Central Asian Studies

Gok-Tepe Northrop

From the early 1990s, the Center for Russian, East European, and Eurasian Studies (CREES) and Center for Middle Eastern and North African Studies (CMENAS) have collaborated on activities to build the University of Michigan's profile in Central Asian studies. In recognition of the region's enhanced geopolitical importance as well as greater student interest, CREES and CMENAS have mounted annual Central Asia-focused lecture series and symposia since 1993 and joined with the Center for South Asian Studies to offer distance instruction in various Central Asian languages (Kazakh, Pashto, Uzbek) since 2004.

In the past decade, CREES has worked with other U-M units to secure approval for two tenured faculty positions in Modern Central Asian Studies, one in history/Near Eastern studies and one in political science.


The following faculty, research associates, and staff contribute to the University of Michigan's training, research, and outreach activities in Central Asian studies. For more information, see CREES People and CMENAS People.

University of Michigan Faculty

Branch, John:  Business
Brown, Daniel G.: Natural Resources and Environment
Gocek, Fatma Muge:  Sociology, Women's Studies
Hagen, Gottfried:  Near Eastern Studies
Jones Luong, Pauline:  Political Science
King, Elizabeth: Health Behavior and Health Education
Knysh, Alexander:  Near Eastern Studies
Lawrence, Janet:  Education
Levey, Benjamin: History, University of Michigan, Dearborn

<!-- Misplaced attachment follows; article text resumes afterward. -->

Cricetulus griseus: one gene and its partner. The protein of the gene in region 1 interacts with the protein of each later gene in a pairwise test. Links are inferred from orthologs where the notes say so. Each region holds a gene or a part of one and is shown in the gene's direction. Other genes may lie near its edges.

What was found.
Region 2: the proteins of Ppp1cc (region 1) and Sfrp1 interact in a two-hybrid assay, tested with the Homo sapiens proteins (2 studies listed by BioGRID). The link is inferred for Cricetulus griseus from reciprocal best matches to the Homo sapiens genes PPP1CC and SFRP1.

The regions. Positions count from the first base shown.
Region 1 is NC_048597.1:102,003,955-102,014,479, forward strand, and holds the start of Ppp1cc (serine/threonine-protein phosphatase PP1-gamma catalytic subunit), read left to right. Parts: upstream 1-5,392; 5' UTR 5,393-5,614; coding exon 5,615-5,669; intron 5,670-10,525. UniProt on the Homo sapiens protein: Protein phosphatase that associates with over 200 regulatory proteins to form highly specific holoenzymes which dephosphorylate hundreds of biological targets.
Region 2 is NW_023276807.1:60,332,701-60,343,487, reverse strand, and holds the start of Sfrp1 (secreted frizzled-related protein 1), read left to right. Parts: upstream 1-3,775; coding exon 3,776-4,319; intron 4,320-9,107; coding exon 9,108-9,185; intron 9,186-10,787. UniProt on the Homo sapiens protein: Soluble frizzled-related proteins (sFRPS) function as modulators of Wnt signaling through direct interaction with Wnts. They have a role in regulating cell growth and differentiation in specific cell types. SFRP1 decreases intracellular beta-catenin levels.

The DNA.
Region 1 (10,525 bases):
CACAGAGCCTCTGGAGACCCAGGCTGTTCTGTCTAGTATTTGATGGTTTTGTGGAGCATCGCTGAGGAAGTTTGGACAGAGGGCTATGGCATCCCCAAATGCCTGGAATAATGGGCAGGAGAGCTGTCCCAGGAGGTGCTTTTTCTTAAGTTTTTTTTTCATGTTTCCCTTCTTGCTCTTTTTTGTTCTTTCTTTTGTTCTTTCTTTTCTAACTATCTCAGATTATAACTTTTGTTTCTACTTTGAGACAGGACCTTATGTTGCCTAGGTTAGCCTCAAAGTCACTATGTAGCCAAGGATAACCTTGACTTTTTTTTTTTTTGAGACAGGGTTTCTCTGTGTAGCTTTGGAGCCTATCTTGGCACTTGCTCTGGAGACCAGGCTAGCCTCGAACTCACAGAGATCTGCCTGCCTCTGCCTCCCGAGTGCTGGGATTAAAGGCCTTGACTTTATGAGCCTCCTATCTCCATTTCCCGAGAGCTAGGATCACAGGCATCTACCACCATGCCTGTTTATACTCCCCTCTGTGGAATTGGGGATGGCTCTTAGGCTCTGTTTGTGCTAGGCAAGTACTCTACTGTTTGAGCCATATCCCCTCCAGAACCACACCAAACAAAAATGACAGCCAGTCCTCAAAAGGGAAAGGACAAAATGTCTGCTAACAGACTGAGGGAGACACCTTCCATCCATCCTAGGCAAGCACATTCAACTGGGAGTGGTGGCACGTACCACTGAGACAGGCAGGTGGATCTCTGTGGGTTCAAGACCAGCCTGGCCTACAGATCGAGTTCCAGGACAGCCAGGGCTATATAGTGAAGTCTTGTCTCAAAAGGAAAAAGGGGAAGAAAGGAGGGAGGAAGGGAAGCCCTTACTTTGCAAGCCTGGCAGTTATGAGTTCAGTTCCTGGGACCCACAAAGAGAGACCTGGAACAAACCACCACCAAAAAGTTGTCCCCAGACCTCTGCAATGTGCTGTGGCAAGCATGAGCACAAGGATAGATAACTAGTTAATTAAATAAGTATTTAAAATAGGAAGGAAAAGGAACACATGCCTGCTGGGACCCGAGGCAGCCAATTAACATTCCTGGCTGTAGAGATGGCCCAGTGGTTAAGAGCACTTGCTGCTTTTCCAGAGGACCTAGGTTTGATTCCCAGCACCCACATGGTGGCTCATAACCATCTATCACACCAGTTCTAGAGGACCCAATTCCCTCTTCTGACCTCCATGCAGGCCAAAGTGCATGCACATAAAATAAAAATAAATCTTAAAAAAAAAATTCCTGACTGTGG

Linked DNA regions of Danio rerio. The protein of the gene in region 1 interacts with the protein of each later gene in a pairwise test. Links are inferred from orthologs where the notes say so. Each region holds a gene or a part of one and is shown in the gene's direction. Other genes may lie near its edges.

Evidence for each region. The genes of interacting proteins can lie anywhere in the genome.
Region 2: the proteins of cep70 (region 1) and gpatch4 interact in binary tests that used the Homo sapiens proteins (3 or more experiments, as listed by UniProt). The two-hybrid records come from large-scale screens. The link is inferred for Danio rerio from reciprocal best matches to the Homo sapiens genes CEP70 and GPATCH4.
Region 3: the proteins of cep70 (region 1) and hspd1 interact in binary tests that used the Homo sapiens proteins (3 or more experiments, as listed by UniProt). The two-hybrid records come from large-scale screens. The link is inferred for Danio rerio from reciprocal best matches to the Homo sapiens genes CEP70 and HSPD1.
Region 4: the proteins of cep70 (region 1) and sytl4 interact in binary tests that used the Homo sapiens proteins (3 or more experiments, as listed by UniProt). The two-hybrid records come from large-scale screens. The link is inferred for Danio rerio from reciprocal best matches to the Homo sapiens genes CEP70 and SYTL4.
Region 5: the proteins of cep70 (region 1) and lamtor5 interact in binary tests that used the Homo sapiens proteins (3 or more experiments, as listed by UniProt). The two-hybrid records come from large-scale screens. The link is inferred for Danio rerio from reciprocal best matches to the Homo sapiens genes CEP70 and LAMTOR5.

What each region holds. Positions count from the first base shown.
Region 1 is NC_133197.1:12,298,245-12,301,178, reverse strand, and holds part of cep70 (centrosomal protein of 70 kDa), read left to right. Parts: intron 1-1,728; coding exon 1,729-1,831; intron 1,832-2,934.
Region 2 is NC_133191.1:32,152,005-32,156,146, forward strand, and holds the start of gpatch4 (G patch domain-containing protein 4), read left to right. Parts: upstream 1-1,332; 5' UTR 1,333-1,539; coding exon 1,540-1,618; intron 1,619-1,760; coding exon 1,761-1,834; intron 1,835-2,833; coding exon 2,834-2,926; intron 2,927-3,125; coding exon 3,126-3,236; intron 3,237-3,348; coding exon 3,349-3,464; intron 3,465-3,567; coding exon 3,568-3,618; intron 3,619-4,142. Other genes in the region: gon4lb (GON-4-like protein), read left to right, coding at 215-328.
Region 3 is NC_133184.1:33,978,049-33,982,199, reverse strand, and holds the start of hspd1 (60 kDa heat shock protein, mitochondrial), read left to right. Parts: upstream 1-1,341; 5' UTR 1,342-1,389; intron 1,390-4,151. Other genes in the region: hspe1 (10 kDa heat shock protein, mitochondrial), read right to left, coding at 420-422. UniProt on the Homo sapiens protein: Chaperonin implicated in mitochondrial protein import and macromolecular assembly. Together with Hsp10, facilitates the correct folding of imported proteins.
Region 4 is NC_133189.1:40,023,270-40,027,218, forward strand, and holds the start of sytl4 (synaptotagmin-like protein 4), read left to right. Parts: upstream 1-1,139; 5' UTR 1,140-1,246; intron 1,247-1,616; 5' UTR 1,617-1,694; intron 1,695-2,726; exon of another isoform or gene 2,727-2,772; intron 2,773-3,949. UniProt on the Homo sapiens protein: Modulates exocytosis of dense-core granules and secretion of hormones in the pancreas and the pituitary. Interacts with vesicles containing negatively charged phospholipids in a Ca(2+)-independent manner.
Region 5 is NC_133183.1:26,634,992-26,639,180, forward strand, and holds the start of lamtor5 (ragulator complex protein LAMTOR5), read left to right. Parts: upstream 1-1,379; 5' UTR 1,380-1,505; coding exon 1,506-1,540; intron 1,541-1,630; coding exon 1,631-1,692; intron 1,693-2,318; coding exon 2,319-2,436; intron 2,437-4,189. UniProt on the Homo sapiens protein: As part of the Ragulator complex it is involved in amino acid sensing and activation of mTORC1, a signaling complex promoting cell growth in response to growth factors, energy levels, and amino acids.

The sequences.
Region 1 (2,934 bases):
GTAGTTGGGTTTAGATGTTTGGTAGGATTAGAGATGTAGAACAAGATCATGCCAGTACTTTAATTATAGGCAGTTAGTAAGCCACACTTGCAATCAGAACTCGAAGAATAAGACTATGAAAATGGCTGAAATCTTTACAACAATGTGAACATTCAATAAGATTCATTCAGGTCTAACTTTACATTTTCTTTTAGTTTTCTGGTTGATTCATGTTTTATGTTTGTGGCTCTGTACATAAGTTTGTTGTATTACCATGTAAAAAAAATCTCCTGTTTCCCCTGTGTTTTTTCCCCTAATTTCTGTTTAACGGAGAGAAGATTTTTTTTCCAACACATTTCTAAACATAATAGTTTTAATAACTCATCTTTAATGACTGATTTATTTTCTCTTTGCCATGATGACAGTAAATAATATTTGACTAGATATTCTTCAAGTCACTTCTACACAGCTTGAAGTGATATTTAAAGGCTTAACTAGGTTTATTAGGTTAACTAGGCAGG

Maiorova, Olga:  Slavic Languages and Literatures
Meeks, Robyn: Natural Resources and Environment
Northrop, Douglas:  History, Near Eastern Studies

CREES Research Associates

Benson, Linda:  History, Oakland University
McMann, Kelly:  Political Science, Case Western Reserve University

Library Staff: Slavic and East European Division

Slater, Walter


In 2011, CREES introduced a 15-credit undergraduate minor in Central Eurasian Studies. Students can also specialize on all or part of Central Asia within interdisciplinary bachelor's, master's, and graduate certificate programs in Russian, East European, and Eurasian studies. They may also emphasize the region in bachelor's, master's, and doctoral programs in anthropology, business, comparative literature, economics, history, law, natural resources, Near Eastern studies, political science, public policy, and sociology.


The University of Michigan offers an array of courses addressing Central Asian culture, history, language, politics, and society (see below). For offerings in specific terms, see CREES courses

  • Elementary, Intermediate, and Advanced Persian Language
  • Elementary, Intermediate, and Advanced Turkish Language
  • Elementary and Intermediate Uzbek Language
  • NEAREAST/Asian/History/MENAS/REEES 340 - From Genghis Khan to the Taliban: Modern Central Asia
  • NEAREAST 490/590 - Topics in Near Eastern Studies (e.g., Contemporary Central Asia, Travel Literature in Central Asia, Russia and its ‘Easts’)
  • HISTORY 396 - History Colloquium (e.g., Central Asia)
  • HISTORY/MENAS/REEES 639 - Graduate Colloquium in Central Eurasian History
  • HISTORY 698 - Topics in History (e.g., Central Asian History)
  • POLSCI 389 - Topics in Contemporary Political Science (e.g., The Roots of Political Islam)


For complete information about Central Asian studies events, please visit the CREES Events Calendar. You may also sign up for our email or U.S. mail notifications.

Selected Major Central Asian Studies Events

Supporting Central Asian Studies at the University of Michigan

Gifts earmarked for "Central Asian studies" may be made to the CREES Endowment to support Central Asia-focused courses, lectures, conferences, film screenings, and other programs, as well as student awards for research and internships in the region. Please review the various options for making a gift.

For more information, contact Marysia Ostafin by email (mostafin@umich.edu) or phone (734.647.2237).